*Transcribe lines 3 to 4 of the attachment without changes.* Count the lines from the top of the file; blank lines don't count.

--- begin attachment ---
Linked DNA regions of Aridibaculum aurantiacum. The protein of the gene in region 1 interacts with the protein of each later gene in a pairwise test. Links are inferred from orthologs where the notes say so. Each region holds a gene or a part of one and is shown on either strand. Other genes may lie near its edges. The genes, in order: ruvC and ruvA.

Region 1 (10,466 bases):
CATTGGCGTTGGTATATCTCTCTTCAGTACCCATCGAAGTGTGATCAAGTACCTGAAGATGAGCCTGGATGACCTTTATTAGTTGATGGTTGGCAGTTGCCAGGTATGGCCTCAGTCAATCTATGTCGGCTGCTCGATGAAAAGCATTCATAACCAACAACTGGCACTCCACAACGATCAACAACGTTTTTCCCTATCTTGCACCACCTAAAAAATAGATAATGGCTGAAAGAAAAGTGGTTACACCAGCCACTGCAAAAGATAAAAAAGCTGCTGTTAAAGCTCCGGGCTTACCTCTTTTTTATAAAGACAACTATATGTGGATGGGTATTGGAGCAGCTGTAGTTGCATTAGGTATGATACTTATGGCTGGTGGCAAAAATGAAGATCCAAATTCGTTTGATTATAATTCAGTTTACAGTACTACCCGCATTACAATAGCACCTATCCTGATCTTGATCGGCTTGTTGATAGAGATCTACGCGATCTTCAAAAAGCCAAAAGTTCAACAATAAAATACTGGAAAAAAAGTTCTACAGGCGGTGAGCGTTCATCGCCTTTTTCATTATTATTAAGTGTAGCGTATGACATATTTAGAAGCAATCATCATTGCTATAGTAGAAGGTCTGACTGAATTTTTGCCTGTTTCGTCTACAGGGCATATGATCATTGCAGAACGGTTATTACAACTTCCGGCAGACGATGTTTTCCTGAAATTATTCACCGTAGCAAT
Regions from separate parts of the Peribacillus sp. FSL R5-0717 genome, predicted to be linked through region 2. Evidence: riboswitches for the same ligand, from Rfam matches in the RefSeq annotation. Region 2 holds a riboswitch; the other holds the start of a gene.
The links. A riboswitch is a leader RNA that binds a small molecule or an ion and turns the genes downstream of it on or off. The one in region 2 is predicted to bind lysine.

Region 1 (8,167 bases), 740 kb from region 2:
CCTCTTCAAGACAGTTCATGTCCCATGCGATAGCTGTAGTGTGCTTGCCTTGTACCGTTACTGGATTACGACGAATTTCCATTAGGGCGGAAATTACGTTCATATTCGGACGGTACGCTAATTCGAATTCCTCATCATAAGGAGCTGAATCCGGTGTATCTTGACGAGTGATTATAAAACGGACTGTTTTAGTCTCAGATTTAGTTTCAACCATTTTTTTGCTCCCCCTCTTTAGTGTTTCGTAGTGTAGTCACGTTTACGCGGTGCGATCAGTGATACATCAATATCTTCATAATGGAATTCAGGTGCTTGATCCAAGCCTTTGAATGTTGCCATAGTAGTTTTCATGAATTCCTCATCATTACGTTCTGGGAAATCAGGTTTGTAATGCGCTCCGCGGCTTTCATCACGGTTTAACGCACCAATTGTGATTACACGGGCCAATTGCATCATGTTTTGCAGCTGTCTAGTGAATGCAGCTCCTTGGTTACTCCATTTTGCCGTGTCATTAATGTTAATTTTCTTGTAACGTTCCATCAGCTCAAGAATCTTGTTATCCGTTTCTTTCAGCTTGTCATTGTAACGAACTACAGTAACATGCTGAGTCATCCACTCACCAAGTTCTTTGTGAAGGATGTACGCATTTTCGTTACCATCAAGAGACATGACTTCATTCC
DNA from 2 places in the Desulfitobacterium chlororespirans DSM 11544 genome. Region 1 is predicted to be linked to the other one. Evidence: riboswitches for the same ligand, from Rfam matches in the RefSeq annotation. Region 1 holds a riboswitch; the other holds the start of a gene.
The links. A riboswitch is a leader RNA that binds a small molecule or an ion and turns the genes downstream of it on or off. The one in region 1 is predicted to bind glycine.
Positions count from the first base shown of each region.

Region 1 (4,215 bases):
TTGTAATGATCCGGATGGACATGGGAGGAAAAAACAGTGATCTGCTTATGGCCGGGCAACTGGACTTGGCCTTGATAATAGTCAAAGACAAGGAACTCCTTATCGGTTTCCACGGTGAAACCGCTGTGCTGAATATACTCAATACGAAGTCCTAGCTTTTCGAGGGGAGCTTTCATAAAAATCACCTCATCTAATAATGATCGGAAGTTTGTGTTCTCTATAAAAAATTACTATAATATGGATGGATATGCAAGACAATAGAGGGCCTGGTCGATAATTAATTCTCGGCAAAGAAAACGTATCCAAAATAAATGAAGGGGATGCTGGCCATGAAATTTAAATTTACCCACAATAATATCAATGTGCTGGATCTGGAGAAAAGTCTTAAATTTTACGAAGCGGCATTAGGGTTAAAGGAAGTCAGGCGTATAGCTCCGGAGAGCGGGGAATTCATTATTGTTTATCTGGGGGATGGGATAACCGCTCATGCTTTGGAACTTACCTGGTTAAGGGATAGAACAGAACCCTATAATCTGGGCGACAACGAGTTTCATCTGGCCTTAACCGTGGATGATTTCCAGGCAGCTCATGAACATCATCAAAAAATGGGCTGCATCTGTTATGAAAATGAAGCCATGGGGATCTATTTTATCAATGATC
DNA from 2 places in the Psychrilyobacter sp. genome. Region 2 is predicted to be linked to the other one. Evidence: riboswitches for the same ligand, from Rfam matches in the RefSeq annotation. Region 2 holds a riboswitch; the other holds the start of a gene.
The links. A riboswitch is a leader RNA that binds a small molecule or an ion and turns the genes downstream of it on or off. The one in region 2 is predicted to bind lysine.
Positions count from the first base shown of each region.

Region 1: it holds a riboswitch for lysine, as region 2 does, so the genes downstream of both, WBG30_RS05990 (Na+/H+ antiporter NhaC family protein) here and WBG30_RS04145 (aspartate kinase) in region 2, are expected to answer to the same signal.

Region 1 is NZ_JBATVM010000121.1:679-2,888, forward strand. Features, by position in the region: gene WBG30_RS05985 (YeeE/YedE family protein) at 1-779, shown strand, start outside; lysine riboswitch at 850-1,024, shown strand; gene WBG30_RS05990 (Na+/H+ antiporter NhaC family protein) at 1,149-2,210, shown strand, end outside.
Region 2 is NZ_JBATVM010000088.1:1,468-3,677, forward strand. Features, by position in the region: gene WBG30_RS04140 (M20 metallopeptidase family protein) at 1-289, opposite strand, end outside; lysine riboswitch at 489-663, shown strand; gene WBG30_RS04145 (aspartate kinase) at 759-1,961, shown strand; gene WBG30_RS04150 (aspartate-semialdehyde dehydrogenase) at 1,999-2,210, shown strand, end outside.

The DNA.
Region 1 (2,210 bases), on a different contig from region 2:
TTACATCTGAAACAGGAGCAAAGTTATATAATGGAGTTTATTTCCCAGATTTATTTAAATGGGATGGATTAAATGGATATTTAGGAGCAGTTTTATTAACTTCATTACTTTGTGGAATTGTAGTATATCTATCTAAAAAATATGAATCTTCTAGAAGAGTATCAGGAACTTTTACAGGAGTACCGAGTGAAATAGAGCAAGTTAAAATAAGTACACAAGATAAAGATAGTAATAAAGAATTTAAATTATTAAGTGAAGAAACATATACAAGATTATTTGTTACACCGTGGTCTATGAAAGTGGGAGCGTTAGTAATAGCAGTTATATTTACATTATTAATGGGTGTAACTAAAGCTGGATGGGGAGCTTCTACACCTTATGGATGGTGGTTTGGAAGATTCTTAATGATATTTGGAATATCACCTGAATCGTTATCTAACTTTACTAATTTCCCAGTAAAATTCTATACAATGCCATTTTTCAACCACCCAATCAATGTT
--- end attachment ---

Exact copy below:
CATTGGCGTTGGTATATCTCTCTTCAGTACCCATCGAAGTGTGATCAAGTACCTGAAGATGAGCCTGGATGACCTTTATTAGTTGATGGTTGGCAGTTGCCAGGTATGGCCTCAGTCAATCTATGTCGGCTGCTCGATGAAAAGCATTCATAACCAACAACTGGCACTCCACAACGATCAACAACGTTTTTCCCTATCTTGCACCACCTAAAAAATAGATAATGGCTGAAAGAAAAGTGGTTACACCAGCCACTGCAAAAGATAAAAAAGCTGCTGTTAAAGCTCCGGGCTTACCTCTTTTTTATAAAGACAACTATATGTGGATGGGTATTGGAGCAGCTGTAGTTGCATTAGGTATGATACTTATGGCTGGTGGCAAAAATGAAGATCCAAATTCGTTTGATTATAATTCAGTTTACAGTACTACCCGCATTACAATAGCACCTATCCTGATCTTGATCGGCTTGTTGATAGAGATCTACGCGATCTTCAAAAAGCCAAAAGTTCAACAATAAAATACTGGAAAAAAAGTTCTACAGGCGGTGAGCGTTCATCGCCTTTTTCATTATTATTAAGTGTAGCGTATGACATATTTAGAAGCAATCATCATTGCTATAGTAGAAGGTCTGACTGAATTTTTGCCTGTTTCGTCTACAGGGCATATGATCATTGCAGAACGGTTATTACAACTTCCGGCAGACGATGTTTTCCTGAAATTATTCACCGTAGCAAT
Regions from separate parts of the Peribacillus sp. FSL R5-0717 genome, predicted to be linked through region 2. Evidence: riboswitches for the same ligand, from Rfam matches in the RefSeq annotation. Region 2 holds a riboswitch; the other holds the start of a gene.